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The Middle-sized Church: Problems amd Prescriptions [Secure eReader]
eBook by Lyle E. Schaller

eBook Category: Spiritual/Religion
eBook Description: Middle-sized churches (100-200 worshipers) have always been unwieldy and difficult to grapple with. They are not close-knit families, like small churches. They are not staff-centered and as highly structured as large churches.

The middle-sized church is usually too small for the leaders to agree the congregation needs a full-scale systematic new member enlistment effort, but too large for enough new members to come in on their own initiative to offset the inevitable attrition.

Typically the middle-sized congregation is too large to be shock-free from a change of ministers and/or a long vacancy in the pulpit, but too small to expect the typical pastorate to be at least ten years in length or to bring in an intentional interim pastor on a full-time basis during the vacancy period.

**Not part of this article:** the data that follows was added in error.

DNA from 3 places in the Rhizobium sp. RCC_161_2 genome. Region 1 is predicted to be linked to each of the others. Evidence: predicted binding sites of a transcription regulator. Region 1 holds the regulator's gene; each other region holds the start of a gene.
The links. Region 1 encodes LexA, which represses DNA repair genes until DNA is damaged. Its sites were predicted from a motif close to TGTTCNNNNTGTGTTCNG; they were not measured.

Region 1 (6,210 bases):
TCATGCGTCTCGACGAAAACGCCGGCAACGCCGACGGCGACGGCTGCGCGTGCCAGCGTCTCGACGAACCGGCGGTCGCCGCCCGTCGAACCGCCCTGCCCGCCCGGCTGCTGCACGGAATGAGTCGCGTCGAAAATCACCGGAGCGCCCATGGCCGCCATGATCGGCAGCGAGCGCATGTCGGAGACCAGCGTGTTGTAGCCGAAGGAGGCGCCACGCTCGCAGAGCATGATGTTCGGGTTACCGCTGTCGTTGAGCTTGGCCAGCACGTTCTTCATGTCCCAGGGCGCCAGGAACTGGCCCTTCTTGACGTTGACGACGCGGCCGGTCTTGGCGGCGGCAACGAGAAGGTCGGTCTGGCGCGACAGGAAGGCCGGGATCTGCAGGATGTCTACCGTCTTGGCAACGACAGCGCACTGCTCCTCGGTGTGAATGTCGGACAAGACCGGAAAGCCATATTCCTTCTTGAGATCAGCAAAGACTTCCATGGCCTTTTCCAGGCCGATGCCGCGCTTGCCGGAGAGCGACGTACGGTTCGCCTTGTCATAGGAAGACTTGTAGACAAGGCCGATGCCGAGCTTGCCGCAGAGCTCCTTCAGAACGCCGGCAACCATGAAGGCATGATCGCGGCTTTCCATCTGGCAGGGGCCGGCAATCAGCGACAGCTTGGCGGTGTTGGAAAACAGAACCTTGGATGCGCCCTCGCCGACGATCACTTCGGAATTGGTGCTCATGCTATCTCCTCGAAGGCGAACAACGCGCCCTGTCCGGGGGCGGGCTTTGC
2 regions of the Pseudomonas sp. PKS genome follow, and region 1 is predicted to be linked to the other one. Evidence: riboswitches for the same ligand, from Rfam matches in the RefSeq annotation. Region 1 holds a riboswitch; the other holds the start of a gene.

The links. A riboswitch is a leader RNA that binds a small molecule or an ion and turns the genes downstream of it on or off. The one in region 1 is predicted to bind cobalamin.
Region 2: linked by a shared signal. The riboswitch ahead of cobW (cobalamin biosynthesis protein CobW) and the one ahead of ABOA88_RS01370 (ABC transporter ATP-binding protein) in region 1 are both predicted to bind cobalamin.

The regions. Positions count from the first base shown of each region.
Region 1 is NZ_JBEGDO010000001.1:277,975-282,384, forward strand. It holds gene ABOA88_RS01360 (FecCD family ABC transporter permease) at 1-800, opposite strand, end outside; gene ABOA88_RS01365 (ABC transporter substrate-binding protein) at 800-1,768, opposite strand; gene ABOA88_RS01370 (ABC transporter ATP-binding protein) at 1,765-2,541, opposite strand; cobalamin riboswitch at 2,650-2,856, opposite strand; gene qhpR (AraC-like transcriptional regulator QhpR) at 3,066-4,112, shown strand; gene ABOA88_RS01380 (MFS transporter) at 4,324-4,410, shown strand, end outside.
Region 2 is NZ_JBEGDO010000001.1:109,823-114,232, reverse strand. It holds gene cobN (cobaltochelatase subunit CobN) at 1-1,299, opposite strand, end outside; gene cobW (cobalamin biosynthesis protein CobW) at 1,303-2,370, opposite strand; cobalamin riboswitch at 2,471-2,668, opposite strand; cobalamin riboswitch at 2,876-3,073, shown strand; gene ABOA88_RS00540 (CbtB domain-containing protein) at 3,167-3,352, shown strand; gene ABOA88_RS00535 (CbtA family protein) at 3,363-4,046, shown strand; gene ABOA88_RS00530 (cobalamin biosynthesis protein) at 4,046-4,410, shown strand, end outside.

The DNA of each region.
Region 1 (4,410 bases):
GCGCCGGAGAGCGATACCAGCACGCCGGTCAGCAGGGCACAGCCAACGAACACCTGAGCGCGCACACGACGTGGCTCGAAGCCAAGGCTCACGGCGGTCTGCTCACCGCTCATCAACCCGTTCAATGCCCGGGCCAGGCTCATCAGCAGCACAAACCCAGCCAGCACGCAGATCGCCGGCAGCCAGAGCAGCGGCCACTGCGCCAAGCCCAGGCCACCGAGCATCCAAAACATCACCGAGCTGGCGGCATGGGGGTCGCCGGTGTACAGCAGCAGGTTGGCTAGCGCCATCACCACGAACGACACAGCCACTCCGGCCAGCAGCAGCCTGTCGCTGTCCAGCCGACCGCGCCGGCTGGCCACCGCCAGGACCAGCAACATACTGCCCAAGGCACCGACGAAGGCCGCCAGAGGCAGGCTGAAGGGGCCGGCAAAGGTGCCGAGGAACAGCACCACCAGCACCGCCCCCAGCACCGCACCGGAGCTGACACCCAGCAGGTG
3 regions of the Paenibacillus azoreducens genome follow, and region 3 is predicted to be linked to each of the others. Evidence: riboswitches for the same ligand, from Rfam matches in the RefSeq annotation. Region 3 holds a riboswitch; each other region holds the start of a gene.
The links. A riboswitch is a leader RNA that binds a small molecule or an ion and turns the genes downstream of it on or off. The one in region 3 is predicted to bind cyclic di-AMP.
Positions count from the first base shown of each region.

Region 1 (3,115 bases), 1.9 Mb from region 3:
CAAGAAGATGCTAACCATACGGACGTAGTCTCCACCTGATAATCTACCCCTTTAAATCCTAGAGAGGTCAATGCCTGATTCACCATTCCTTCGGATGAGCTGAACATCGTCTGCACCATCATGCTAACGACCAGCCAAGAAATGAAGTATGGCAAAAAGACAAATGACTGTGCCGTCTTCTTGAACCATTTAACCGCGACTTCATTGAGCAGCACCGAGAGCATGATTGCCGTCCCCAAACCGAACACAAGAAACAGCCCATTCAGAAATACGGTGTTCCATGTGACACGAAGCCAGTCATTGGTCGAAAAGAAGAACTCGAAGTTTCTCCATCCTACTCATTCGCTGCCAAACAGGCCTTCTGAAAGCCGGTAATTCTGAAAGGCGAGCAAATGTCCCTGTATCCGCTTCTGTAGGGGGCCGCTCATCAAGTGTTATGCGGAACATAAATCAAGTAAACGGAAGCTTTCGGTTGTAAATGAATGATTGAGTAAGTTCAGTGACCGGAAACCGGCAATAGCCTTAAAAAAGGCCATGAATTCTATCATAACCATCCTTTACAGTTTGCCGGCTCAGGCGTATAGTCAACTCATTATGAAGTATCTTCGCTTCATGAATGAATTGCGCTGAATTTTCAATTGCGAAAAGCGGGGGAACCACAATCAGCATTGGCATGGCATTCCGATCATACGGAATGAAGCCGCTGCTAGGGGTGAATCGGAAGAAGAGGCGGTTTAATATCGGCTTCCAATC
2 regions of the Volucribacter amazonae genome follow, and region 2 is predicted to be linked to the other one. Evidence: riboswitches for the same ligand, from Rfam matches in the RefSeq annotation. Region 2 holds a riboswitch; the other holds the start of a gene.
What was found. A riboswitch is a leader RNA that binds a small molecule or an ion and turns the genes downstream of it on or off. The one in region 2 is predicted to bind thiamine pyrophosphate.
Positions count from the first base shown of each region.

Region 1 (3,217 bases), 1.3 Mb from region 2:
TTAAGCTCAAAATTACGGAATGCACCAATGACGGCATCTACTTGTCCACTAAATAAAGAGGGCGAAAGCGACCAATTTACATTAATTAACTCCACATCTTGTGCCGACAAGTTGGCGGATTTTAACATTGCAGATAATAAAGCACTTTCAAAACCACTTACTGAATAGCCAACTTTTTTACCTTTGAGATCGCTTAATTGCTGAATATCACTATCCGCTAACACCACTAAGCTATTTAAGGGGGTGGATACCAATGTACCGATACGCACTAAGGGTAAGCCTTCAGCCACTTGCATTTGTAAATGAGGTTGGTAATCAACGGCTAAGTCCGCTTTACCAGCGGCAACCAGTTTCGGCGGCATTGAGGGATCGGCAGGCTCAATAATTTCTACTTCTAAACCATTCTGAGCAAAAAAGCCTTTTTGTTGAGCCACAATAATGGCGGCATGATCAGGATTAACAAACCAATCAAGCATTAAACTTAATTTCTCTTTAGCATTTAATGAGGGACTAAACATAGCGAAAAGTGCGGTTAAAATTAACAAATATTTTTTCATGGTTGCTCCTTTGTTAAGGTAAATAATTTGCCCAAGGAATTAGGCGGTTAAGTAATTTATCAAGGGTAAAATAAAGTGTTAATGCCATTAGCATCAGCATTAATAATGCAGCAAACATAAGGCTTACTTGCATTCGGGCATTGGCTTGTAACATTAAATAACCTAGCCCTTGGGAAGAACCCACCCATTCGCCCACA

While this will vary greatly according to denominational polity, and especially by race, the typical middle-sized congregation is too small for the lay leaders to concede that "the minister is in charge around here," but too large for lay volunteers to be able to allocate the necessary time every week for it to be lay-controlled (as is the pattern in most small churches).

A substantial majority of all middle-sized congregations are located in communities in which at least one-third of the residents do not have any active church affiliation. The typical middle-sized church is large enough to offer a ministry to meet the needs of many of the unchurched, but most of the members are convinced that their congregation is too small to have sufficient resources to launch a major effort to reach the unchurched.

eBook Publisher: United Methodist Publishing House
Fictionwise Release Date: March 2002




Chapter I
What Is the Middle-Sized Church?